This is the first in a three-part series about Baylor Scott & White Quality Alliance, a clinically integrated accountable care organization.
Part I: CLINICAL INTEGRATION
There has been much written about the radical ways in which American health care is changing or will change, especially with health care reform and the introduction of accountable care organizations (ACOs) like the Baylor Scott & White Quality Alliance (BSWQA).
If you’re young and healthy and rarely go to the doctor and never set foot in a hospital, things might not seem all that different right now. But for millions of patients — especially those with chronic conditions — BSWQA intends to transform care by providing a level of continuity and quality that can be life-changing, if not life-saving.
To illustrate, let’s look at the care of a patient, Mr. Jones, under the fragmented system of health care, where physicians, hospitals and other care providers all operate independently. Such a system has been the norm in the United States for decades.
About Mr. Jones: He is a 60-year old smoker with diabetes, diminished kidney function and chronic lung disease. He previously has had a heart attack. He has been admitted to the hospital because his chronic lung disease has flared up and he has pneumonia.
Keep in mind, there are millions of Americans with multiple chronic conditions like Mr. Jones.
The Old Model of Care
Mr. Jones receives care in the hospital until he improved enough to go home. Upon being discharged from the hospital, he is told that he needs to be seen by his physician for follow-up care within the next 72 hours. He also receives a prescription for an antibiotic.
Unfortunately, while Mr. Jones has four specialists managing his various health conditions, he doesn’t have a primary care physician and none of his other physicians can see him on such short notice. In fact, it will be two weeks before anyone can squeeze him in. Furthermore, the medication that he was prescribed was too expensive, so he was unable to get it filled.
A week later, he has a relapse of his pneumonia and has to be readmitted to the hospital.
It didn’t have to be this way.
Mr. Jones may have received fine care while he was in the hospital. He may even be satisfied with the care that each of his specialists typically provides him when he can get in to see them. However, the lack of coordination and the fact that the hospital and each of his specialists operate in silos, only managing certain aspects of his health, led to a poor outcome. Likely, none of his specialists were even aware of his futile attempts to get a timely appointment.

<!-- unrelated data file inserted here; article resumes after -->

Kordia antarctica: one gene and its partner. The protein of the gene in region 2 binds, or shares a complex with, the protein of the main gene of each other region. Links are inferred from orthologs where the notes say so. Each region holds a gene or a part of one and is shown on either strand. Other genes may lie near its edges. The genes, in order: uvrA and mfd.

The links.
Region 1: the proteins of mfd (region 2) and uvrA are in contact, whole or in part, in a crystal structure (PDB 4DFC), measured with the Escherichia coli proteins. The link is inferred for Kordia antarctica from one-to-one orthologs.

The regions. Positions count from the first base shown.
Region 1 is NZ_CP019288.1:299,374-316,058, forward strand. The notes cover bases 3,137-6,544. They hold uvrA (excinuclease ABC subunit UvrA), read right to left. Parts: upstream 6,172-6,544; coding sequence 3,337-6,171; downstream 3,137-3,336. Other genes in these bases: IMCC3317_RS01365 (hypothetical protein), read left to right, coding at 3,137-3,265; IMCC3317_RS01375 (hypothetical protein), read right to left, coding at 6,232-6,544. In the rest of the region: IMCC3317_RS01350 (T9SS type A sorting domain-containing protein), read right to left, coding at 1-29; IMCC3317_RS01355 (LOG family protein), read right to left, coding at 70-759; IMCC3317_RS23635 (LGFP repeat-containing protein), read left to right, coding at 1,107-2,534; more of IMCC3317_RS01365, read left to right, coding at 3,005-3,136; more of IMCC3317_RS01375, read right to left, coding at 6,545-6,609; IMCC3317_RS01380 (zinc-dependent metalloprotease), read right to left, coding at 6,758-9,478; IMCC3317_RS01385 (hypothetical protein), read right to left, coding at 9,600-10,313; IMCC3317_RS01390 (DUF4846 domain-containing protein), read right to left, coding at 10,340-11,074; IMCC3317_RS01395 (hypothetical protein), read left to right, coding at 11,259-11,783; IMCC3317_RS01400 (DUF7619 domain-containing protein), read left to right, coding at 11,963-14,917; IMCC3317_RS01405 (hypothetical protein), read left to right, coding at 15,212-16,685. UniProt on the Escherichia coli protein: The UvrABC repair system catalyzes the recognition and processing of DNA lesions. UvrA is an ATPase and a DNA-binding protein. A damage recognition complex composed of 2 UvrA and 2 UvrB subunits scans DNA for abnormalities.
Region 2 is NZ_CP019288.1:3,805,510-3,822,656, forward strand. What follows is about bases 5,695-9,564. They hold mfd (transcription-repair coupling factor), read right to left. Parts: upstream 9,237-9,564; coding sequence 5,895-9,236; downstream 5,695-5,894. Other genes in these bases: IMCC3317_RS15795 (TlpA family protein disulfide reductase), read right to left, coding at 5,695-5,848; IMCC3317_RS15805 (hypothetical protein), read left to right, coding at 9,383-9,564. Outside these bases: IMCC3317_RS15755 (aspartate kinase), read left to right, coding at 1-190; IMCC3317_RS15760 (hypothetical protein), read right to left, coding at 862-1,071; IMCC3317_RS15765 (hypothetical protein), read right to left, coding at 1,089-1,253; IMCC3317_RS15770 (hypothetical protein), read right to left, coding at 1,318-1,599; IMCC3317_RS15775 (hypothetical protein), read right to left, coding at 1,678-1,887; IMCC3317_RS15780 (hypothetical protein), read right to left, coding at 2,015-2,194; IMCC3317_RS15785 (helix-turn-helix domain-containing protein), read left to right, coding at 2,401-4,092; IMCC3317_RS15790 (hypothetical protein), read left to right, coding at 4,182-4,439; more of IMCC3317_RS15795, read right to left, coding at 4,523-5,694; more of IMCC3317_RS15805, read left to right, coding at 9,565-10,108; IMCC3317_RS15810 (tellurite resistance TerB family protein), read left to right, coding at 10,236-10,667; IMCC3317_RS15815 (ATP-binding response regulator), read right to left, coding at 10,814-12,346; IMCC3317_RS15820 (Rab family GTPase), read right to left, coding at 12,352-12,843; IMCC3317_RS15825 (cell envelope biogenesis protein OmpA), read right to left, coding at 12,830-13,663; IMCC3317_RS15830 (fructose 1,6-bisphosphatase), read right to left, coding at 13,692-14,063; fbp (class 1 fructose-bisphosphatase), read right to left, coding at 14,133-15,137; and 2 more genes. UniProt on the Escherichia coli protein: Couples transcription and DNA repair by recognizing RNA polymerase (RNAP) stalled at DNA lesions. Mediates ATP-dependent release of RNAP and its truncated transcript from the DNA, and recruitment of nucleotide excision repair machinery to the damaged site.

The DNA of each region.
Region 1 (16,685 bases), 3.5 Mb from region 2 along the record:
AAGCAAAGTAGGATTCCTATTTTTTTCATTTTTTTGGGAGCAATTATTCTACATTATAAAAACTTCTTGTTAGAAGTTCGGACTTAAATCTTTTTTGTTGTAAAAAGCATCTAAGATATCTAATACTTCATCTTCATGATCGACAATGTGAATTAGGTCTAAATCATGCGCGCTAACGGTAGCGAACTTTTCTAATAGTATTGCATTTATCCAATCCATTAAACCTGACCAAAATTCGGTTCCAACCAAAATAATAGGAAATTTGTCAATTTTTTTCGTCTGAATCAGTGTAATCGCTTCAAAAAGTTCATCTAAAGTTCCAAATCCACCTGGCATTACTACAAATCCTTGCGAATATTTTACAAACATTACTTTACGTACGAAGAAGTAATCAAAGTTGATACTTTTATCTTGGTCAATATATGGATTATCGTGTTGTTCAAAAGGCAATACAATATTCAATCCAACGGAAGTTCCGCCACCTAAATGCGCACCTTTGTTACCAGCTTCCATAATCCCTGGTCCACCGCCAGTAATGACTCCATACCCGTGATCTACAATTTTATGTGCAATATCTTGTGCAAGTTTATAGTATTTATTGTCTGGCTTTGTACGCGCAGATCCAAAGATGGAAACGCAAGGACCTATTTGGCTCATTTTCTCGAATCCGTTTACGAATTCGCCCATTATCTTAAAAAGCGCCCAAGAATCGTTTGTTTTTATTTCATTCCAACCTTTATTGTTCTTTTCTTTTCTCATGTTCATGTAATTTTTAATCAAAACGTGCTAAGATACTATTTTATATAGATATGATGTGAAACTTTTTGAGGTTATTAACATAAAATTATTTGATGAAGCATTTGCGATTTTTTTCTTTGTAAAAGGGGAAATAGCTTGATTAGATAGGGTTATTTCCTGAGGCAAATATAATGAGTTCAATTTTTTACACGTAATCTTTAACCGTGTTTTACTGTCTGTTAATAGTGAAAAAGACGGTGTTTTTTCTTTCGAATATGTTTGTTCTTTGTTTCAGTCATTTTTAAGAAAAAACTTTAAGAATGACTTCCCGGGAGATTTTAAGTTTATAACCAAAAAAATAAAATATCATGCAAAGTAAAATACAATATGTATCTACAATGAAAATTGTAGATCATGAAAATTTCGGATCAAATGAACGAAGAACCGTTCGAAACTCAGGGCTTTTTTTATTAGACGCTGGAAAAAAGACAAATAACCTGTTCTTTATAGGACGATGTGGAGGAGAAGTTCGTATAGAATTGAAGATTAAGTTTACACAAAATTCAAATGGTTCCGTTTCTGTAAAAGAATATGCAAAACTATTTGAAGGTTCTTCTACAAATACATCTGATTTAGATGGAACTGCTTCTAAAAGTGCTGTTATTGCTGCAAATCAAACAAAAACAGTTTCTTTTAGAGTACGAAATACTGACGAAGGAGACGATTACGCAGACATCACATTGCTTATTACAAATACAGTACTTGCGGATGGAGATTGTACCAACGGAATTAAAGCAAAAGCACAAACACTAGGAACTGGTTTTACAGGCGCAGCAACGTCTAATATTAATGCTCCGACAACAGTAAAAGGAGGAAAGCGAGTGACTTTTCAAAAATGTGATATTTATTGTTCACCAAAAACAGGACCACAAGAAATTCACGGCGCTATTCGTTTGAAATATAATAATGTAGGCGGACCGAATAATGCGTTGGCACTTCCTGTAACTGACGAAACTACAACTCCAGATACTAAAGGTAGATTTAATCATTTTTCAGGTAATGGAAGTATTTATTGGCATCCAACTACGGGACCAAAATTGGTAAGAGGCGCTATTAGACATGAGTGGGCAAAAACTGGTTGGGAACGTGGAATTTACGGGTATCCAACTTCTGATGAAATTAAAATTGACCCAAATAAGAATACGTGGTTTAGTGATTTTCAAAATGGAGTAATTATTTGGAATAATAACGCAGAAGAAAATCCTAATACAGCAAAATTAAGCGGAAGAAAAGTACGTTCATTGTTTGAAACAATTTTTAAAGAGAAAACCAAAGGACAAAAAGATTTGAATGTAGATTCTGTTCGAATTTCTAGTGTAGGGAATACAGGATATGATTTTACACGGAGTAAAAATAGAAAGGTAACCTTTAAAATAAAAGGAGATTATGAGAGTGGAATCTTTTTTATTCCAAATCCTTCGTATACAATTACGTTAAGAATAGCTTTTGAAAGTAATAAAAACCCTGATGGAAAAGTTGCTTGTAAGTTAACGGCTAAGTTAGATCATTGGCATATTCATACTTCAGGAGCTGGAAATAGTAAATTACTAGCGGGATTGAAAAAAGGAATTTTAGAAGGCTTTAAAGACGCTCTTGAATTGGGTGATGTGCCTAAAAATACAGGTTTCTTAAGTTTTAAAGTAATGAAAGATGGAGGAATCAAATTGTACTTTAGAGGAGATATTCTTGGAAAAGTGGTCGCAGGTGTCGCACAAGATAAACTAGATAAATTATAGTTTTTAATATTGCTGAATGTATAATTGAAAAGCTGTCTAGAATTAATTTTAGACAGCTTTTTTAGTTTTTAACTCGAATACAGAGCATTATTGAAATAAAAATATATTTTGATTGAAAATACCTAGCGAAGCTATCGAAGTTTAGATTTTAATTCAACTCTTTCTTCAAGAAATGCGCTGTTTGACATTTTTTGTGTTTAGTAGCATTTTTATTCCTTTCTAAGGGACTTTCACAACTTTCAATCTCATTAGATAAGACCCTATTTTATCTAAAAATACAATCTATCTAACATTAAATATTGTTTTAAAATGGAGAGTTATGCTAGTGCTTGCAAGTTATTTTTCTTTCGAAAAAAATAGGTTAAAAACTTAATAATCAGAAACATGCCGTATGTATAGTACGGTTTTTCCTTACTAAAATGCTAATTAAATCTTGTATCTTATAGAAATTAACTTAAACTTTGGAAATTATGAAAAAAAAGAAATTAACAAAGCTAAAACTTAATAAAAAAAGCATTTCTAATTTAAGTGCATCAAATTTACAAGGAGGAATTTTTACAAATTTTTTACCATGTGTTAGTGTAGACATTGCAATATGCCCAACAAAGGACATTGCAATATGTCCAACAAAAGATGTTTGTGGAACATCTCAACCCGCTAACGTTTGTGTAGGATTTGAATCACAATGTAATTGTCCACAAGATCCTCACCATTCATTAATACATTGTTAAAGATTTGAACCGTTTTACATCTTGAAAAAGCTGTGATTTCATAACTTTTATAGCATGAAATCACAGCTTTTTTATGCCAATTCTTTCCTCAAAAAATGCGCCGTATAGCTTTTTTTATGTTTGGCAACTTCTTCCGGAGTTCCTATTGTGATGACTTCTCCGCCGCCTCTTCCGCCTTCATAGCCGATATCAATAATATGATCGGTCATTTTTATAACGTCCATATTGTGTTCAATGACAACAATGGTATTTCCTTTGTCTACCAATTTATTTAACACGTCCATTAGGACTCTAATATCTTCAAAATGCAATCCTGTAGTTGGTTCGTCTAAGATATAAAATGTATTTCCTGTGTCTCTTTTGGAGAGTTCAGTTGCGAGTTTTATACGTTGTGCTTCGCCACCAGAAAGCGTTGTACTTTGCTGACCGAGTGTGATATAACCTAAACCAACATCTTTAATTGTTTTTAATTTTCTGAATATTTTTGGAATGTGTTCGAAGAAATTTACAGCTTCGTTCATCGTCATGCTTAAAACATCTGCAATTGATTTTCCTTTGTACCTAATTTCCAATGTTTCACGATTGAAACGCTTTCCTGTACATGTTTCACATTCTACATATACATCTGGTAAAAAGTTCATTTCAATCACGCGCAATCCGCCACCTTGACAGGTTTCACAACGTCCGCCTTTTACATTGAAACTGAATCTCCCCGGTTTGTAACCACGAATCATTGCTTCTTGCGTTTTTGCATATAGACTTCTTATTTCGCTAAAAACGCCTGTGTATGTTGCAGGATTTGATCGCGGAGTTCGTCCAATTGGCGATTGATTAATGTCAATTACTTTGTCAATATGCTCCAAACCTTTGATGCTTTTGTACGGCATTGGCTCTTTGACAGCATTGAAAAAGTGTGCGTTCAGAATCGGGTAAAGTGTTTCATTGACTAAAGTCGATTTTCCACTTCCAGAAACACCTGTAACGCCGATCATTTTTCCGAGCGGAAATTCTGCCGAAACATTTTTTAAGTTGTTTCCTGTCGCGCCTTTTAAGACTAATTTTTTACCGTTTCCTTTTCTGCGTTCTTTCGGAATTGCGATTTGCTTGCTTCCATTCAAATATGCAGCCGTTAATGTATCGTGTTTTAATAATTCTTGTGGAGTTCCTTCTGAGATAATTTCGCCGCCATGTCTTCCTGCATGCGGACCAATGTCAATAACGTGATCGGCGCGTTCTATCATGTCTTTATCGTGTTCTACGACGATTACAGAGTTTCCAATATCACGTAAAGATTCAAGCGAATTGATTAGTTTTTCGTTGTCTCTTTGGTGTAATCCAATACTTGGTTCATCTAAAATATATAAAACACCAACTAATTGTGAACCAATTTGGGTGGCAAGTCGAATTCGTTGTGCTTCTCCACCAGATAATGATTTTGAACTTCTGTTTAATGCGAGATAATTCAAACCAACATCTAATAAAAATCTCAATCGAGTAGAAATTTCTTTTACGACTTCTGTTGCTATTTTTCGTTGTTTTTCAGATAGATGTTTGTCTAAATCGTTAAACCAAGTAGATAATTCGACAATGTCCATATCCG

Changing for Good
BSWQA is changing all of this. BSWQA is an integrated network of more than 3,700 physicians, 43 hospitals, 31 surgery centers, 29 skilled nursing facilities, 10 home health agencies, three hospices and additional points of care spread throughout North and Central Texas. Recently, BSWQA also added plans to develop retail clinics in select North Texas Walgreens pharmacies.
So what does all this mean for Mr. Jones? How would his story be different if he was a BSWQA patient?
For starters, although Mr. Jones suffers from several chronic health conditions and has multiple specialists involved in his care in the hospital, he will also have a primary care physician and practice that serves as his “medical home.” The physician and staff within his medical home will know of his hospital admission and know of his discharge. He will leave the hospital with a confirmed, prompt appointment for follow-up care.
And because he’s a BSWQA patient, a registered nurse care coordinator, who is in routine contact with his primary care physician’s office, will call him the day after he gets home from the hospital to make sure he will not have any issues getting to his doctor’s appointment.
The coordinator also can review the record of Mr. Jones’ hospital stay because the hospital and physician practice both have access to his electronic health record and are connected through an electronic health information exchange. The coordinator will make sure he doesn’t have any questions about any of the instructions he was given from any of the specialists who visited him in the hospital.
She will also make sure that he understands the importance of getting the prescription for the antibiotic filled, and she’ll work with him to overcome any financial or other barriers to getting it filled.
As a result, his hospitalization, the transition and post-hospitalization care are successful. Mr. Jones is able to avoid readmission, saving tens of thousands of dollars and improving his clinical outcome. Additionally, due to the ongoing relationship he has with his primary care physician and his nurse care coordinator who work in close collaboration, they are able to finally convince him to take free smoking cessation classes and quit smoking.
This outcome was made possible because all of his specialists, his primary care physician and the hospital are part of BSWQA and are committed to true clinical integration. They all shared information and were able to deliver a positive result not only for Mr. Jones, but for the nation’s overburdened health care system.
Coming soon – Part II: BSWQA and population health